Vincent's Word Studies, by Marvin R. Vincent, , at sacred-texts.com
"A Jewish guild always keeps together, whether in street or synagogue. In Alexandria the different trades sat in the synagogue arranged into guilds; and St. Paul could have no difficulty in meeting, in the bazaar of his trade, with the like-minded Aquila and Priscilla" (Edersheim, "Jewish Social Life").
Only here in New Testament, though the kindred adjective, rendered new, is found in Heb 10:20. It is derived from φένω, to slay, and the adjective means, originally, lately slain; thence, fresh, new, recent. It is quite common in medical writings in this sense.
Of the same craft (ὁμότεχνον)
It was a Rabbinical principle that whoever does not teach his son a trade is as if he brought him up to be a robber. All the Rabbinical authorities in Christ's time, and later, were working at some trade. Hillel, Paul's teacher, was a wood-cutter, and his rival, Shammai, a carpenter. It is recorded of one of the celebrated Rabbis that he was in the habit of discoursing to his students from the top of a cask of his own making, which he carried every day to the academy.
Not weavers of the goat's-hair cloth of which tents were made, which could easily be procured at every large town in the Levant, but makers of tents used by shepherds and travellers. It was a trade lightly esteemed and poorly paid.
Was pressed in the spirit (συνείχετο τῷ πνεύματι)
Instead of spirit the best texts read λόγῳ, by the word. On pressed or constrained, see note on taken, Luk 4:38. The meaning is, Paul was engrossed by the word. He was relieved of anxiety by the arrival of his friends, and stimulated to greater activity in the work of preaching the word.
Opposed themselves (ἀντιτασσομένων)
Implying an organized or concerted resistance. See on resisteth, Pe1 5:5.
Brother of the philosopher Seneca (Nero's tutor), and uncle of the poet Lucan, the author of the "Pharsalia." Seneca speaks of him as amiable and greatly beloved.
See on Act 13:7. The verb, to be deputy, occurs only here.
See on Act 7:5.
See on mischief, Act 13:10. Rev., villany.
The best texts read the plural, questions. See on Act 15:2.
In the Greek the position of the word is emphatic, at the beginning of the sentence: "Judge of these matters I am not minded to be."
Cared for none of these things
Not said to indicate his indifference to religion, but simply that he did not choose to interfere in this ease.
Took his leave (ἀποταξάμενος)
See on Luk 9:61; and Mar 6:46.
Priscilla and Aquila
They are named in the same order, Rom 16:3; Ti2 4:19.
Having shorn his head
Referring to Paul, and not to Aquila.
He had a vow
A private vow, such as was often assumed by the Jews in consequence of some mercy received or of some deliverance from danger. Not the Nazarite vow, though similar in its obligations; for, in the case of that vow, the cutting of the hair, which marked the close of the period of obligation, could take place only in Jerusalem.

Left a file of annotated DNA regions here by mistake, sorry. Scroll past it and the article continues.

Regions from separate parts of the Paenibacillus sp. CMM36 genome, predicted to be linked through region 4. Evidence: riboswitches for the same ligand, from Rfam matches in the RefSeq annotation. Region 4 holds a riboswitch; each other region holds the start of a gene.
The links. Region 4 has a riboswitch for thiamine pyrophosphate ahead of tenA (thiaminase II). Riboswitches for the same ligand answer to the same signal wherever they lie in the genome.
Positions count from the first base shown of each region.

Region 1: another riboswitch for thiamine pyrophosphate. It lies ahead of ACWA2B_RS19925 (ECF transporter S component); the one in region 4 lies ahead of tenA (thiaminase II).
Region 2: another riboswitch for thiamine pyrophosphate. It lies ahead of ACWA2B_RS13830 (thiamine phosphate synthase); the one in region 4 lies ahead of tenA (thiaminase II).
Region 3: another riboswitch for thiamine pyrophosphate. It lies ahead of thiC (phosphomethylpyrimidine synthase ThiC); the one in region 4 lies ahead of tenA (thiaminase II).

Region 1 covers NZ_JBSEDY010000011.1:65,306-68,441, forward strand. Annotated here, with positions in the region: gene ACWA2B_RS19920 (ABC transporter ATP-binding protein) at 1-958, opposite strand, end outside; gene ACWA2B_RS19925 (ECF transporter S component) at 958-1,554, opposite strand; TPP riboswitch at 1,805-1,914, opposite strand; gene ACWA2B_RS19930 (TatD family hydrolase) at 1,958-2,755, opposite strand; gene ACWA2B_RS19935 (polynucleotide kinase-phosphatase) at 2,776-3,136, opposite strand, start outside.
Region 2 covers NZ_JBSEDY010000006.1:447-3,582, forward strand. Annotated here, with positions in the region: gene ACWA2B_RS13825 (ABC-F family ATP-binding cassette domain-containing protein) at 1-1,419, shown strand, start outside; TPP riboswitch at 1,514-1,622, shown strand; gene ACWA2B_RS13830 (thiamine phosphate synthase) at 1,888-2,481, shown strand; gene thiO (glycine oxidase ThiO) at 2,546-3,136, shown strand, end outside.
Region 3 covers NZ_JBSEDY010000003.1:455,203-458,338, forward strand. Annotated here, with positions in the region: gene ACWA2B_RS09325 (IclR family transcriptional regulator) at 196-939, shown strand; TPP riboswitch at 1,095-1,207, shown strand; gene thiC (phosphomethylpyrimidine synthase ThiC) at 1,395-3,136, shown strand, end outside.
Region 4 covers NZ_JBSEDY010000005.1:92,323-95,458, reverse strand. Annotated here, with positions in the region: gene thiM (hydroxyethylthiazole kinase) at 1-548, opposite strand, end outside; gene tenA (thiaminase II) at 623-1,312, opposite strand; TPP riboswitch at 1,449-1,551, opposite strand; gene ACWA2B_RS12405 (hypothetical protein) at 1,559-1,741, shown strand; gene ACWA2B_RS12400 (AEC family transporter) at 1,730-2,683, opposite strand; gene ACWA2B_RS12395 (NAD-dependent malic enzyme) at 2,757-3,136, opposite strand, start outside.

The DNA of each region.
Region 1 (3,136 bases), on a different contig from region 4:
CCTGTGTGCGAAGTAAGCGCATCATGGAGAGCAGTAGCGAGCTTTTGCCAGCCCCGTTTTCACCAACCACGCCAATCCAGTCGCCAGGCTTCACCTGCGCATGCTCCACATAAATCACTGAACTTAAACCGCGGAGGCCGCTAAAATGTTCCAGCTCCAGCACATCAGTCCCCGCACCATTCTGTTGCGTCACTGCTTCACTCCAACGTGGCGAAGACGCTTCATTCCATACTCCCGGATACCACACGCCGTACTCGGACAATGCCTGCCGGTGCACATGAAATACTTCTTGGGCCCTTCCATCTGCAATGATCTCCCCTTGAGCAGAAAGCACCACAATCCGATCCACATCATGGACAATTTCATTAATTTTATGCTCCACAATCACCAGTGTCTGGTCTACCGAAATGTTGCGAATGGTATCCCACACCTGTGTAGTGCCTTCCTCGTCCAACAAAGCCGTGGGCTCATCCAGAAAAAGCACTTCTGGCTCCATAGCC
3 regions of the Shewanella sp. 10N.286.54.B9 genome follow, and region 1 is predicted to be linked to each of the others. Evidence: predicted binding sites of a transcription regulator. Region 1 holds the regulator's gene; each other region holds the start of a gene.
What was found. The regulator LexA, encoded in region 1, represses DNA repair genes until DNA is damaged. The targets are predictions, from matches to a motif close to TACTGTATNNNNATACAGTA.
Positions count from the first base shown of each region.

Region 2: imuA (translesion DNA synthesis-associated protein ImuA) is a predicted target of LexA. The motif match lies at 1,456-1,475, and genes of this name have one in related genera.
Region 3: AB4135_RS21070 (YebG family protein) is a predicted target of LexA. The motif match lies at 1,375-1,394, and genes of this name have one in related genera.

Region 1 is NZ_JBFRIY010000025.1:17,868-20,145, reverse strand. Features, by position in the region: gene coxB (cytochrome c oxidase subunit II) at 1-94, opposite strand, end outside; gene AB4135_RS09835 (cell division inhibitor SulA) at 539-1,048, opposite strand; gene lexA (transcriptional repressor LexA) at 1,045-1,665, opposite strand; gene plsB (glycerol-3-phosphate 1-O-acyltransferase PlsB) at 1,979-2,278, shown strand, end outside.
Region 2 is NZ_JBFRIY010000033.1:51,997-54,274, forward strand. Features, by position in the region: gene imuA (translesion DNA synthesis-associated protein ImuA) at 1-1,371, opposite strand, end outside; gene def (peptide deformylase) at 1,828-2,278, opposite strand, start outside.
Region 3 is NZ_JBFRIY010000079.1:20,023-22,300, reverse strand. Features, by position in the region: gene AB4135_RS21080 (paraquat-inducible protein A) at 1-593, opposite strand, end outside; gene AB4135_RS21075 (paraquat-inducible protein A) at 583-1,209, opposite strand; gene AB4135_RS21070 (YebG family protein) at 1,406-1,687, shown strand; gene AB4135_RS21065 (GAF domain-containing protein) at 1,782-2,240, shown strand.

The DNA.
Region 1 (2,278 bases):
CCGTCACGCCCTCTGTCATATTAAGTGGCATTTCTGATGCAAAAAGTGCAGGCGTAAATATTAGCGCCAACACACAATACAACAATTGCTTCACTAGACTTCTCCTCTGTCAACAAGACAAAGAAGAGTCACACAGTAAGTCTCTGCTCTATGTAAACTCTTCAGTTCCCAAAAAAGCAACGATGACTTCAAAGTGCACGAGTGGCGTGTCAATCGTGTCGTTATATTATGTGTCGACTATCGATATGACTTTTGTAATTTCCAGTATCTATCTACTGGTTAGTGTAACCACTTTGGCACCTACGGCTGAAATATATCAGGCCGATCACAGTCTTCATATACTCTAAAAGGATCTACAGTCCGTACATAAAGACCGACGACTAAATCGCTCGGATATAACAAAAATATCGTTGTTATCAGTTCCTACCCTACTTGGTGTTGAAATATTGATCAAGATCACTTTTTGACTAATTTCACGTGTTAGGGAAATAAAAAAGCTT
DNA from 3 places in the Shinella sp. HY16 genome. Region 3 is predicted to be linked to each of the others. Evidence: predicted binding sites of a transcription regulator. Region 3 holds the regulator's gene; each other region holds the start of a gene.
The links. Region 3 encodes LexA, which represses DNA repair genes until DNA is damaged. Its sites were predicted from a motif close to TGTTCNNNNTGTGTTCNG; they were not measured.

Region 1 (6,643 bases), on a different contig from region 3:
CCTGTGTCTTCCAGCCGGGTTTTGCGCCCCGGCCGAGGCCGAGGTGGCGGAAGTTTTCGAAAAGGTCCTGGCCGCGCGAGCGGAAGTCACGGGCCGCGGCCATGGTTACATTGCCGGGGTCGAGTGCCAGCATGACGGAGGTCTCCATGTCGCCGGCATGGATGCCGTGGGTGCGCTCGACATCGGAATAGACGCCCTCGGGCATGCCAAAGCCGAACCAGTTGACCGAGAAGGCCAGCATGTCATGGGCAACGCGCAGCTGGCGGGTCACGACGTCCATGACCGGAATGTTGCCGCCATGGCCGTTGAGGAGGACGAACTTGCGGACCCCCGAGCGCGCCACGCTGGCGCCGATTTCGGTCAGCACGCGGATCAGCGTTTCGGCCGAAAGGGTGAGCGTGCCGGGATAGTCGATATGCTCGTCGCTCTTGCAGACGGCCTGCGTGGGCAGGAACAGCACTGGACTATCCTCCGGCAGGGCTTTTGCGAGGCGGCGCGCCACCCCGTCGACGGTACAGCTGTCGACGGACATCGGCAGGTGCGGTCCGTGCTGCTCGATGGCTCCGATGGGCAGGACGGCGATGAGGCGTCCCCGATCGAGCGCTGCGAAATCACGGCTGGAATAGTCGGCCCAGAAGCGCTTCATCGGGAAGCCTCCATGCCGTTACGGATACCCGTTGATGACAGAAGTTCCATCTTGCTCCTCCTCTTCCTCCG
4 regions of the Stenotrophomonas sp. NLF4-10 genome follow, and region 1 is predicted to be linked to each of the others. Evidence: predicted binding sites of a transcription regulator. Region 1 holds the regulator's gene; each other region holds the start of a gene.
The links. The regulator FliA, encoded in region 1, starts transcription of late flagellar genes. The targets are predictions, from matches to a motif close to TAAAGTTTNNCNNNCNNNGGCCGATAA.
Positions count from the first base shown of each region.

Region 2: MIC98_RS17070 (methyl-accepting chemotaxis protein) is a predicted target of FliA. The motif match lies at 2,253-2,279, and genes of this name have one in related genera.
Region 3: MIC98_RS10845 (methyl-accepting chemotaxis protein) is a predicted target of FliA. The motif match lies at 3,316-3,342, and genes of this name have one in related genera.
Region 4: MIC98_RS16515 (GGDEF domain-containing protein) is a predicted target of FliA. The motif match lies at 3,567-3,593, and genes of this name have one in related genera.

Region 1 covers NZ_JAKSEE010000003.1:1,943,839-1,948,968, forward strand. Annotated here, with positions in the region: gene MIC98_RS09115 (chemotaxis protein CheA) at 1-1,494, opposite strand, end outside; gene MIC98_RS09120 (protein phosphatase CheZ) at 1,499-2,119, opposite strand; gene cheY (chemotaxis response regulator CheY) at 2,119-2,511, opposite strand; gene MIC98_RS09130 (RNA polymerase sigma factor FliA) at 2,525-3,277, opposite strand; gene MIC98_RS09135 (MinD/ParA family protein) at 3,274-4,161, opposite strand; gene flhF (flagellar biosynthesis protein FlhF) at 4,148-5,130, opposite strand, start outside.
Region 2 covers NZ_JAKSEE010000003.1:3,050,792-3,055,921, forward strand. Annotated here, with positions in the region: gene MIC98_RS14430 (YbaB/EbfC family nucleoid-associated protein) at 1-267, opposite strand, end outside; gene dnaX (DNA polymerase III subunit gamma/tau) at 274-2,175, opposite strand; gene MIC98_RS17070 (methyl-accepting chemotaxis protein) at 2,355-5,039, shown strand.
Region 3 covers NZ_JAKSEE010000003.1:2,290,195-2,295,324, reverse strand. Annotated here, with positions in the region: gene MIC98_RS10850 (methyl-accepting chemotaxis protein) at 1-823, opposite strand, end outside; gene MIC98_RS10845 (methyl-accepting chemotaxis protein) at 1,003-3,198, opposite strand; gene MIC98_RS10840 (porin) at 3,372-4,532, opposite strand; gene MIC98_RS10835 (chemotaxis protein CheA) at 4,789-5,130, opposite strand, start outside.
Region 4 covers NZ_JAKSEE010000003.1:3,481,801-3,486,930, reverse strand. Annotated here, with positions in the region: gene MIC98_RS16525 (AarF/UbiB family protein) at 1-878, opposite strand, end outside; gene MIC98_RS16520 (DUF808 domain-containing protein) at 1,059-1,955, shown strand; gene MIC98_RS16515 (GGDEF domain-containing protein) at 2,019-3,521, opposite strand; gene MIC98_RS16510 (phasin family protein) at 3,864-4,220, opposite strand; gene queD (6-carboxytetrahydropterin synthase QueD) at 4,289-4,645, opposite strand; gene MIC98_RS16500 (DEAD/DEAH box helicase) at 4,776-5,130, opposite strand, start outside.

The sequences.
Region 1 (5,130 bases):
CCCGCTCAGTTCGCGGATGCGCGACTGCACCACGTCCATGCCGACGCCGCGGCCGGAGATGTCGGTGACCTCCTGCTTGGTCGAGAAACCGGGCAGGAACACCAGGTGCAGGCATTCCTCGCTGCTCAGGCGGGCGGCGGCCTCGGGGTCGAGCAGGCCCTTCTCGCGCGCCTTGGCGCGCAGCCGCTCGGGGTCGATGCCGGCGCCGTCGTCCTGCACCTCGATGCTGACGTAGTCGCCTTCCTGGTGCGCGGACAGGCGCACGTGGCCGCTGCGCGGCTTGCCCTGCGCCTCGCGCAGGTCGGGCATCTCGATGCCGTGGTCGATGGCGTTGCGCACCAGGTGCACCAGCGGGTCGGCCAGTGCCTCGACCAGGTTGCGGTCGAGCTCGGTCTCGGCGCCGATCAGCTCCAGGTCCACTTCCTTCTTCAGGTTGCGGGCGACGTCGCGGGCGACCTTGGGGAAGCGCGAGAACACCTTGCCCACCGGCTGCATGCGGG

I must by all means keep this feast that cometh in Jerusalem
The best texts omit.
Only here in New Testament. The word is used in Greek literature in several senses. As λόγος means either reason or speech, so this derivative may signify either one who has thought much, and has much to say, or one who can say it well. Hence it is used: 1. Of one skilled in history. Herodotus, for example, says that the Heliopolitans are the most learned in history (λογιώτατοι) of all the Egyptians. 2. Of an eloquent person. An epithet of Hermes or Mercury, as the god of speech and eloquence. 3. Of a learned person generally. There seems hardly sufficient reason for changing the rendering of the A. V. (Rev., learned), especially as the scripture-learning of Apollos is specified in the words mighty in the scriptures, and his superior eloquence appears to have been the reason why some of the Corinthians preferred him to Paul. See Co1 1:12; Co1 2:4; Co2 10:10.
See on Luk 1:4.
Fervent, which is formed from the participle of the Latin ferveo, to boil or ferment, is an exact translation of this word, which means to seethe or bubble, and is therefore used figuratively of mental states and emotions. See on leaven, Mat 13:33.
Rather, accurately; so far as his knowledge went. The limitation is given by the words following: knowing only the baptism of John. See on Luk 1:3; and compare the kindred verb, inquired diligently, Mat 2:7, where Rev. renders learned carefully.
More perfectly (ἀκριβέστερον)
The comparative of the same word. More accurately.
Originally, to turn forward, as in flight. Hence, to impel or urge. The word may apply either to the disciples at Corinth, in which case we must render as A. V., or to Apollos himself, as Rev., encouraged him. I prefer the former. Hackett very sensibly remarks that Apollos did not need encouragement, as he was disposed to go.
The radical sense of the word is to throw together: hence, to contribute; to help; to be useful to. He threw himself into the work along with them. On different senses of the word, see notes on Luk 2:19; and see on Luk 14:31; and compare Act 4:15; Act 17:18; Act 18:27; Act 20:14.
Grace has the article, the special grace of God imparted. Expositors differ as to the connection; some joining through grace with them which had believed, insisting on the Greek order of the words; and others with helped, referring to grace conferred on Apollos. I prefer the latter, principally for the reason urged by Meyer, that "the design of the text is to characterize Apollos and his work, and not those who believed."
See on Luk 23:10.
Only here in New Testament. See on tell him his fault, Mat 18:15. The compound here is a very strong expression for thorough confutation. Confute (Rev.) is better than convince. Note the prepositions. He confuted them thoroughly (διά), against (κατά) all their arguments.